Category: History

Shuffling Nags Lame Ducks

Author : László Bartosiewicz
ISBN : 9781782971894
Genre : Social Science
File Size : 38.5 MB
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The analysis of animal bone assemblages from archaeological sites provides much valuable data concerning economic and husbandry practices in the past, as well as insights into cultural and symbolic or ritual activity. Animal palaeopathology can identify diseases in archaeozoological assemblages but little interest has been expressed in investigating and understanding the cultural aspects of the diseases identified. Such assemblages represent the cumulative effects of human attitudes, decisions and influences regarding the keeping, care, treatment, neglect and exploitation of animals which result in a range of conditions, non-infectious diseases and injuries that can be recognised on ancient skeletal material. Additionally, ever since the domestication of a handful of animal species around 10,000 years ago, close physical proximity has been a mutual source of infectious disease and traumatic injury for humans and animals alike. Shuffling Nags, Lame Ducks provides an invaluable guide to the investigation of trauma and disease in archaeozoological assemblages. It provides a clear methodological approach, and describes and explains the wide range of traumatic lesions, infections, diseases, inherited disorders and other pathological changes and anomalies that can be identified. In so doing, it explores the impact that “man-made” decisions have had on animals, including special aspects of culture that may be reflected in the treatment of diseased or injured animals often incorporating powerful symbolic or religious roles, and seeks to enhance our understanding of the relationship between man and beast in the past. Chapters include: · History of studying pathological animal remains · Differences between human and animal palaeopathology · Methodology · Growth, development and ageing · Traumatic lesions · Inflammatory diseases and bone · Pathological lesions in working animals · Diseases connected to the environment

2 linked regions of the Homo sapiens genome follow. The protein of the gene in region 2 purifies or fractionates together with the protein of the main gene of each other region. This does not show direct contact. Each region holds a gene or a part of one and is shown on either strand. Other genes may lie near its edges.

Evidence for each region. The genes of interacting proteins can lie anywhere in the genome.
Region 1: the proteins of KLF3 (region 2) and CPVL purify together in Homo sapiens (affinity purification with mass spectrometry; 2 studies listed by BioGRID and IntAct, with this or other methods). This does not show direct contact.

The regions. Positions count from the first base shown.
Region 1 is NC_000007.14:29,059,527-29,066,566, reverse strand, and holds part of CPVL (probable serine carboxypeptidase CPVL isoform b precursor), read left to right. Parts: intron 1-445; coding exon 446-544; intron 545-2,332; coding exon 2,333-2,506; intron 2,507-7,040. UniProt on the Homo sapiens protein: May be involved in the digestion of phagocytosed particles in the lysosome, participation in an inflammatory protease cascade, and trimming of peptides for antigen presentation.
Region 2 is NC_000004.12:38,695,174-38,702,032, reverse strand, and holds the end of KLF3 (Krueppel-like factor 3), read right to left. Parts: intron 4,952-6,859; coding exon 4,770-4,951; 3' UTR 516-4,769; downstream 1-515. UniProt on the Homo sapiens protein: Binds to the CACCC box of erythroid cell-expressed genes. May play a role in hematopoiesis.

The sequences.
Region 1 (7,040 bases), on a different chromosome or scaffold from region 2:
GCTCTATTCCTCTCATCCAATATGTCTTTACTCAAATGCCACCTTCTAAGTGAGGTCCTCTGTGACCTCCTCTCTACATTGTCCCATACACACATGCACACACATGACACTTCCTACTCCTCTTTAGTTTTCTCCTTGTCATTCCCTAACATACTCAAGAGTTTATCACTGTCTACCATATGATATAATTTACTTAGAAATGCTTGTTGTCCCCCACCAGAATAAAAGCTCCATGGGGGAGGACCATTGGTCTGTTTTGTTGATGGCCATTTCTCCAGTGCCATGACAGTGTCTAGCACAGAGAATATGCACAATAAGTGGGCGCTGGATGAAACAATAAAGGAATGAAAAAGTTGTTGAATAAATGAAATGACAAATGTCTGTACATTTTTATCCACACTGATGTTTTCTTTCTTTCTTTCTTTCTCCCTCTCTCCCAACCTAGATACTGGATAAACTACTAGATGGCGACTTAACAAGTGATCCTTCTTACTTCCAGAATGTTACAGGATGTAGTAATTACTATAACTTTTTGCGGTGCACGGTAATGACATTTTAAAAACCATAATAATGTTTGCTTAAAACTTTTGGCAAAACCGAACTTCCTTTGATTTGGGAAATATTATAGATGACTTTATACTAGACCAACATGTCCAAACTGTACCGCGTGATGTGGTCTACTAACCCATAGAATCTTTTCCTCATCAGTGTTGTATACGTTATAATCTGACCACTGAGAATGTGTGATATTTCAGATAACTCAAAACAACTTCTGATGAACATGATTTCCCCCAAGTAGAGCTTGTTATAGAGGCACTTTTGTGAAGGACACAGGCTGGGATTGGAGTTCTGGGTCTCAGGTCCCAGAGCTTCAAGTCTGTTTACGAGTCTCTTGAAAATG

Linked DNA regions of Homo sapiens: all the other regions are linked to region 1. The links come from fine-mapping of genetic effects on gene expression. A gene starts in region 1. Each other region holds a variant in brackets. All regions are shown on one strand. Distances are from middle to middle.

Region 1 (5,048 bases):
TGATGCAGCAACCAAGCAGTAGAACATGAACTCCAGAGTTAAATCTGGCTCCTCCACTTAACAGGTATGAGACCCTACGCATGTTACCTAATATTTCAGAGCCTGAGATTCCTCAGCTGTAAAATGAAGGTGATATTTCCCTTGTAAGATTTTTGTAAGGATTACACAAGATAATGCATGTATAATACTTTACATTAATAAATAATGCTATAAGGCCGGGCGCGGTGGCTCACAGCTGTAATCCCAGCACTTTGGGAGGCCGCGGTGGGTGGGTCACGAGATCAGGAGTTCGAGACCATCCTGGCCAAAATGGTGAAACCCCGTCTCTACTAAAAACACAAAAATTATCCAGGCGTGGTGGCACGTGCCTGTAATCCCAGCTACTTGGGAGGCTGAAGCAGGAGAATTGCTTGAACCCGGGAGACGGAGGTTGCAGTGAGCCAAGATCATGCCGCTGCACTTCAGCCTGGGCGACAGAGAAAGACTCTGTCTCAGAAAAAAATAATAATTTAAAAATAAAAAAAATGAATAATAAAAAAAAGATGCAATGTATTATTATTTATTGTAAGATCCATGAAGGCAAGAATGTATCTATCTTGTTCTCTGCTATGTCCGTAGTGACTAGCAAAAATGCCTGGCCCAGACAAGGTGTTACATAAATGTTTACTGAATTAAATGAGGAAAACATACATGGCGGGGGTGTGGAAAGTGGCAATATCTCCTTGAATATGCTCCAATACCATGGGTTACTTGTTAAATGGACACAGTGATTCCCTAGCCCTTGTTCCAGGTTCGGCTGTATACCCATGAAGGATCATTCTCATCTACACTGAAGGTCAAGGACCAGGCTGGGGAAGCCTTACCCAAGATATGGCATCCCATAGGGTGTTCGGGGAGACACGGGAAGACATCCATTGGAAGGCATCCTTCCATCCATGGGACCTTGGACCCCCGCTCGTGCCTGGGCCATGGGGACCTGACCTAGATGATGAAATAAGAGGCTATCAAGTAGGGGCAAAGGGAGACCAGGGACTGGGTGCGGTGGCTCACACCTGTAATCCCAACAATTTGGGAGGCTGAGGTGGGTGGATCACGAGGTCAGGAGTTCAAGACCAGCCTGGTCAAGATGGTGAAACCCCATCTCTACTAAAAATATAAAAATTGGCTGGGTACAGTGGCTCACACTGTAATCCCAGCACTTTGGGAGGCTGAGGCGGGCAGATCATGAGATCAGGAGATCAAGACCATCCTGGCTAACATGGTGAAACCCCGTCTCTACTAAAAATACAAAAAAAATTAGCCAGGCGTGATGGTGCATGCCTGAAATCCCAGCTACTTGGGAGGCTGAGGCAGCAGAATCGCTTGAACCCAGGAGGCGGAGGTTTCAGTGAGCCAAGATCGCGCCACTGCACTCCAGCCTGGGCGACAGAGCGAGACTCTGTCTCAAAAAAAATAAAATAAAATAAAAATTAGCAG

Category: Social Science